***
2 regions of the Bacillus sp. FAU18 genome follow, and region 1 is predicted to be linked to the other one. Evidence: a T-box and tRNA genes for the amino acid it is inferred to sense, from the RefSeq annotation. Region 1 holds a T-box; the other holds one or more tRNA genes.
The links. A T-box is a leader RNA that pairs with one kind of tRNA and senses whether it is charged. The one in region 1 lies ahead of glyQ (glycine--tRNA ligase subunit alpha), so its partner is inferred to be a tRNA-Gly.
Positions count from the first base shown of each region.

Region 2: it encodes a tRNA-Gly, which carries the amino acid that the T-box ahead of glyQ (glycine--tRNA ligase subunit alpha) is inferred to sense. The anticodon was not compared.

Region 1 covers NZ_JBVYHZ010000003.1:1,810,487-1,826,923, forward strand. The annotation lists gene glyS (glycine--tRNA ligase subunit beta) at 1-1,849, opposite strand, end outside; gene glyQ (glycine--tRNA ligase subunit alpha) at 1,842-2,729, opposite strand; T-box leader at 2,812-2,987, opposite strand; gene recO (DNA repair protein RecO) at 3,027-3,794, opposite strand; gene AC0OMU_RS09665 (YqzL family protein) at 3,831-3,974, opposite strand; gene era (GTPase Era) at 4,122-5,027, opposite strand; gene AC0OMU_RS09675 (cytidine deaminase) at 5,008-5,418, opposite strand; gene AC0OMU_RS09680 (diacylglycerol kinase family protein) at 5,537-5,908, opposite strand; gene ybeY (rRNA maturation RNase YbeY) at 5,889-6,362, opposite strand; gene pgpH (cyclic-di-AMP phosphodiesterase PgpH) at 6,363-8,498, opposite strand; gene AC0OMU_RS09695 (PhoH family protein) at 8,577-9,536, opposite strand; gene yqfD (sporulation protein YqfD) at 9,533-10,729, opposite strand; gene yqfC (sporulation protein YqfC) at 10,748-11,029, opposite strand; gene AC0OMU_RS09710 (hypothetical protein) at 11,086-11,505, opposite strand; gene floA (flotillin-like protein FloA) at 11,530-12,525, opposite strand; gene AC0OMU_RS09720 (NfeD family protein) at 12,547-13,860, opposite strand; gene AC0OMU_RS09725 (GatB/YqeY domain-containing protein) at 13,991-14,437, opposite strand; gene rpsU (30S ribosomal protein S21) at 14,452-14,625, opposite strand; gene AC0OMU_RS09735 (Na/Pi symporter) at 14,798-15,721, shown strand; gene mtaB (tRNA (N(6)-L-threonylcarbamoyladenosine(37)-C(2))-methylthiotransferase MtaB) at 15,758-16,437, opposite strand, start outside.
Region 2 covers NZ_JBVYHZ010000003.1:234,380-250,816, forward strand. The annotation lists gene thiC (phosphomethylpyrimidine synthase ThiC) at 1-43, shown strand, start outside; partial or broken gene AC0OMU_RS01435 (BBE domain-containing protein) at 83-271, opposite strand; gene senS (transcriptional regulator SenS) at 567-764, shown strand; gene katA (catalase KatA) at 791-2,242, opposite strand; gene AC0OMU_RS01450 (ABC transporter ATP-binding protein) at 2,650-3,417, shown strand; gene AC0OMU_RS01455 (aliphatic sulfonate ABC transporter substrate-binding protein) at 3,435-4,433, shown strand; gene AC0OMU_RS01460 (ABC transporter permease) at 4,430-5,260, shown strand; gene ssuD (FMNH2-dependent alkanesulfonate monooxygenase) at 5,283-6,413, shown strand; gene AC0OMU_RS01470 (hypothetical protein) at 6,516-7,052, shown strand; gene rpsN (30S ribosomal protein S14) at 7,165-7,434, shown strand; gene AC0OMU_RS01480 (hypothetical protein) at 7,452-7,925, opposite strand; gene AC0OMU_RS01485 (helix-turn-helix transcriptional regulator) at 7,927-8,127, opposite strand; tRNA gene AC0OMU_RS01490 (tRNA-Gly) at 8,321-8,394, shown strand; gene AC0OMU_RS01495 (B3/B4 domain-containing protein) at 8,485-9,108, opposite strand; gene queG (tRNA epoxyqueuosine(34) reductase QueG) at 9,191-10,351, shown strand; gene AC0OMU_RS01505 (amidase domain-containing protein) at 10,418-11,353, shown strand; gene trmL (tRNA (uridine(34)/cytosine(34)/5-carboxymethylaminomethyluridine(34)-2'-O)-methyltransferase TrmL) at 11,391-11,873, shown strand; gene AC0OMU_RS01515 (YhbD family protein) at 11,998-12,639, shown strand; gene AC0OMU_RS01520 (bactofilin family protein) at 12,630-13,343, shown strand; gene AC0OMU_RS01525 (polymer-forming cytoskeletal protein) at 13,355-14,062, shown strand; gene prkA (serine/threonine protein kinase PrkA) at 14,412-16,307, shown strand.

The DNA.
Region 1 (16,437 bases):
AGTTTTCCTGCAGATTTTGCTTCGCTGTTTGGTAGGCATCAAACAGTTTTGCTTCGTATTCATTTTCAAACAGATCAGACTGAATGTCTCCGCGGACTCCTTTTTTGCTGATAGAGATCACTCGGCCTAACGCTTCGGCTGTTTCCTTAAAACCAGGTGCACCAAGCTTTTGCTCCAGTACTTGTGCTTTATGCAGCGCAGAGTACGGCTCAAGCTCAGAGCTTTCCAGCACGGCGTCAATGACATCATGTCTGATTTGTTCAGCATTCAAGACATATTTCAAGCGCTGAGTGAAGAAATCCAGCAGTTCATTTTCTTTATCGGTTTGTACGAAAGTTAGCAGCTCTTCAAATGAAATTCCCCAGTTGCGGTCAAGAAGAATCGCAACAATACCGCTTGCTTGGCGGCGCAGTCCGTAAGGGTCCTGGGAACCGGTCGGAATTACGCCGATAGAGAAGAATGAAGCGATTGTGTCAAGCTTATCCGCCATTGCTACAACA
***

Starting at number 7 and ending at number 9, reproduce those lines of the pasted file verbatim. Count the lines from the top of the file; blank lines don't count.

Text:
The DNA.
Region 1 (16,437 bases):
AGTTTTCCTGCAGATTTTGCTTCGCTGTTTGGTAGGCATCAAACAGTTTTGCTTCGTATTCATTTTCAAACAGATCAGACTGAATGTCTCCGCGGACTCCTTTTTTGCTGATAGAGATCACTCGGCCTAACGCTTCGGCTGTTTCCTTAAAACCAGGTGCACCAAGCTTTTGCTCCAGTACTTGTGCTTTATGCAGCGCAGAGTACGGCTCAAGCTCAGAGCTTTCCAGCACGGCGTCAATGACATCATGTCTGATTTGTTCAGCATTCAAGACATATTTCAAGCGCTGAGTGAAGAAATCCAGCAGTTCATTTTCTTTATCGGTTTGTACGAAAGTTAGCAGCTCTTCAAATGAAATTCCCCAGTTGCGGTCAAGAAGAATCGCAACAATACCGCTTGCTTGGCGGCGCAGTCCGTAAGGGTCCTGGGAACCGGTCGGAATTACGCCGATAGAGAAGAATGAAGCGATTGTGTCAAGCTTATCCGCCATTGCTACAACA